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I have a UITableView consisting of roughly 10 subclassed UITableViewCells named TBPostSnapCell. Each cell, when initialised, sets two of its variables with UIImages downloaded via GCD or retrieved from a cache stored in the user's documents directory.

For some reason, this is causing a noticeable lag on the tableView and therefore disrupting the UX of the app & table.

Please can you tell me how I can reduce this lag?

tableView... cellForRowAtIndexPath:

if (post.postType == TBPostTypeSnap || post.snaps != nil) {

        TBPostSnapCell *snapCell = (TBPostSnapCell *) [tableView dequeueReusableCellWithIdentifier:snapID];

        if (snapCell == nil) {

            snapCell = [[[NSBundle mainBundle] loadNibNamed:@"TBPostSnapCell" owner:self options:nil] objectAtIndex:0];

            [snapCell setPost:[posts objectAtIndex:indexPath.row]];

            [snapCell.bottomImageView setImage:[UIImage imageNamed:[NSString stringWithFormat:@"%d", (indexPath.row % 6) +1]]];
        }

    [snapCell.commentsButton setTag:indexPath.row];
    [snapCell.commentsButton addTarget:self action:@selector(comments:) forControlEvents:UIControlEventTouchDown];
    [snapCell setSelectionStyle:UITableViewCellSelectionStyleNone];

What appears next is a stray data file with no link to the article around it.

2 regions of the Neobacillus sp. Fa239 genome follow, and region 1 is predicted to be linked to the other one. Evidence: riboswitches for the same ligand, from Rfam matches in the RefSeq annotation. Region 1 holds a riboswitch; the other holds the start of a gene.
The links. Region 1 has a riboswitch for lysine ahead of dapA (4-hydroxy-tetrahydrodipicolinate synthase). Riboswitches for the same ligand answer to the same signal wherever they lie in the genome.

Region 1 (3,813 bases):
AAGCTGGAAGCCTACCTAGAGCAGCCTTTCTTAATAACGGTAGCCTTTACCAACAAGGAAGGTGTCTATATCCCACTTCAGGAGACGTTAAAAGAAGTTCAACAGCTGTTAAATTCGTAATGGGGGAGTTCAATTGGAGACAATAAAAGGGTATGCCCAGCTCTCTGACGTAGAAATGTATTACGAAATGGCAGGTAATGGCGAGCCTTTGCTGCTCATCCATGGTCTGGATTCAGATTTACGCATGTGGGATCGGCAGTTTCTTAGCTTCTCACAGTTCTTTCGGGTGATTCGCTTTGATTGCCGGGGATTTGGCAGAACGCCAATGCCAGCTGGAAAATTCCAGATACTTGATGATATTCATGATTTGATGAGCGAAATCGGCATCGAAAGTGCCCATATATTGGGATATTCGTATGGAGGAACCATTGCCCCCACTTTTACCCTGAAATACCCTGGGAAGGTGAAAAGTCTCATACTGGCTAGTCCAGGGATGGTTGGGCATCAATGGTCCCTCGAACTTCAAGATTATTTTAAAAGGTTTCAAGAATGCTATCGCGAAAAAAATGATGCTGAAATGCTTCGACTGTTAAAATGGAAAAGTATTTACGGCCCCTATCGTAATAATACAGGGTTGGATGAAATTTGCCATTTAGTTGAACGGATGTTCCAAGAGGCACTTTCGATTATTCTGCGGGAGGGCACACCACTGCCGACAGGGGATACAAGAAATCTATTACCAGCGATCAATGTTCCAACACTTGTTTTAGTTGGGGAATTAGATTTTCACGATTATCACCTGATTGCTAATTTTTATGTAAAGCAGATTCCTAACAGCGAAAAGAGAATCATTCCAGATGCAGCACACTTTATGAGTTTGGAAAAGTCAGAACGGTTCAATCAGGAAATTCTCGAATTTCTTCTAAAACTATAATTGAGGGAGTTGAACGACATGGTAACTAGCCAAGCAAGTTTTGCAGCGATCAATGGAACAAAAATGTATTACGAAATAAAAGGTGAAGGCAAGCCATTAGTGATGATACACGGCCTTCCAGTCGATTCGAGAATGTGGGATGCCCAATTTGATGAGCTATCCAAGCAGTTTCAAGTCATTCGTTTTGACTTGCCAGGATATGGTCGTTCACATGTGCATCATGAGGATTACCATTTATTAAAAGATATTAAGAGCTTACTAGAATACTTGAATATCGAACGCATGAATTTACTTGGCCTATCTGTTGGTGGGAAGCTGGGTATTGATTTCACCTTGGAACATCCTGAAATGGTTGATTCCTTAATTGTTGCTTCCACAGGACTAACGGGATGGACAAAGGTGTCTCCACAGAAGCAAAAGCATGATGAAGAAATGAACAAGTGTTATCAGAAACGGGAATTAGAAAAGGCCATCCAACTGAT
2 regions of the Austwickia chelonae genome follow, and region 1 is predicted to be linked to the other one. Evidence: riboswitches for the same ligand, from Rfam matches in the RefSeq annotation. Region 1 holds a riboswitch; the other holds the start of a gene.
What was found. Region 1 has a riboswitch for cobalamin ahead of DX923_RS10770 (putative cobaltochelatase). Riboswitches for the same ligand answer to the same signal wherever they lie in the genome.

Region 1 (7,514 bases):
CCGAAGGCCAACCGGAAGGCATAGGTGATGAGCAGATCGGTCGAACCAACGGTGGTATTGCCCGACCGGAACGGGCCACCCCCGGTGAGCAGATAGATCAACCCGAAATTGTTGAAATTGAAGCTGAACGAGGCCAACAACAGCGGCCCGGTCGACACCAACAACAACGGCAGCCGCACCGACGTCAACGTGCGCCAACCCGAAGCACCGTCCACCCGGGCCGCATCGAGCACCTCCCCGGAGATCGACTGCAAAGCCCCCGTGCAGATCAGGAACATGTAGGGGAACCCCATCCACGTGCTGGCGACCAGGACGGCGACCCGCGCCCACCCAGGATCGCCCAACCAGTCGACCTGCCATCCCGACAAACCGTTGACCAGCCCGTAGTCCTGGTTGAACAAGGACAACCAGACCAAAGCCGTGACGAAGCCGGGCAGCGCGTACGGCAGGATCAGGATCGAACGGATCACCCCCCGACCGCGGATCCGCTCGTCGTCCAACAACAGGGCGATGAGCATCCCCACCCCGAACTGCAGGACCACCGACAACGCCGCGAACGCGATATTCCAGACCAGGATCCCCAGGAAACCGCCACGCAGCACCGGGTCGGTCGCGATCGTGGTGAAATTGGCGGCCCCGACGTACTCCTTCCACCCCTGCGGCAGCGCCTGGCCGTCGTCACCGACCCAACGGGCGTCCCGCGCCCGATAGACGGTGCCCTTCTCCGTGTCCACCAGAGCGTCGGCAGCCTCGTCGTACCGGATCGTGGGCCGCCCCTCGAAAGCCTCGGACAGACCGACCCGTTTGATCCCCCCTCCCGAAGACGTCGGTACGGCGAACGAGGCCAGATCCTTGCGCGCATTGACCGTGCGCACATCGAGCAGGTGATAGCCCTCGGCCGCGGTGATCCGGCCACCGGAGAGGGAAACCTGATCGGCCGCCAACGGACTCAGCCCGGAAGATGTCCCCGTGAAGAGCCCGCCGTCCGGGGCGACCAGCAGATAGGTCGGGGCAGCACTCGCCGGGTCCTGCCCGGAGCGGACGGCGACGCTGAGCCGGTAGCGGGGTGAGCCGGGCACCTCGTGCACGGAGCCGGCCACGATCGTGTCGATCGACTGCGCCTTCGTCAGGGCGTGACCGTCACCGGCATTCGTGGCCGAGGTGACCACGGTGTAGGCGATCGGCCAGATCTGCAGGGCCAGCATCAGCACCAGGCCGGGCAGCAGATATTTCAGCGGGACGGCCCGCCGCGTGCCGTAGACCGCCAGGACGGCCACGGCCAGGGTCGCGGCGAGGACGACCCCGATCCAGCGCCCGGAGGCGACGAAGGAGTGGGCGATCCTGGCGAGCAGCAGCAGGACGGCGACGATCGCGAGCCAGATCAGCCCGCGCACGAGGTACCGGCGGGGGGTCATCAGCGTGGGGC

return snapCell;
}

TBSnapCell.m

- (void) setPost:(TBPost *) _post {

    if (post != _post) {
        [post release];
        post = [_post retain];
    }
    ...

    if (self.snap == nil) {

        NSString *str = [[_post snaps] objectForKey:TBImageOriginalURL];
        NSURL *url = [NSURL URLWithString:str];
        [TBImageDownloader downloadImageAtURL:url completion:^(UIImage *image) {
            [self setSnap:image];
        }];
    }

    if (self.authorAvatar == nil) {
        ...
        NSURL *url = [[[_post user] avatars] objectForKey:[[TBForrstr sharedForrstr] stringForPhotoSize:TBPhotoSizeSmall]];

        [TBImageDownloader downloadImageAtURL:url completion:^(UIImage *image) {
            [self setAuthorAvatar:image];
        }];
        ...
    }

}

TBImageDownloader.m

+ (void) downloadImageAtURL:(NSURL *)url completion:(TBImageDownloadCompletion)_block {

    if ([self hasWrittenDataToFilePath:filePathForURL(url)]) {
        [self imageForURL:filePathForURL(url) callback:^(UIImage * image) {
            _block(image); //gets UIImage from NSDocumentsDirectory via GCD
        }];
        return;
    }

    dispatch_queue_t queue = dispatch_get_global_queue(DISPATCH_QUEUE_PRIORITY_HIGH, 0);
    dispatch_async(queue, ^{
        UIImage *image = [UIImage imageWithData:[NSData dataWithContentsOfURL:url]];
        dispatch_async(dispatch_get_main_queue(), ^{
            [self writeImageData:UIImagePNGRepresentation(image) toFilePath:filePathForURL(url)];
            _block(image);
        });
    });
}
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1 Answer 1

up vote 2 down vote accepted

First thing to try is converting DISPATCH_QUEUE_PRIORITY_HIGH (aka ONG MOST IMPORTANT WORK EVER FORGET EVERYTHING ELSE) to something like DISPATCH_QUEUE_PRIORITY_LOW.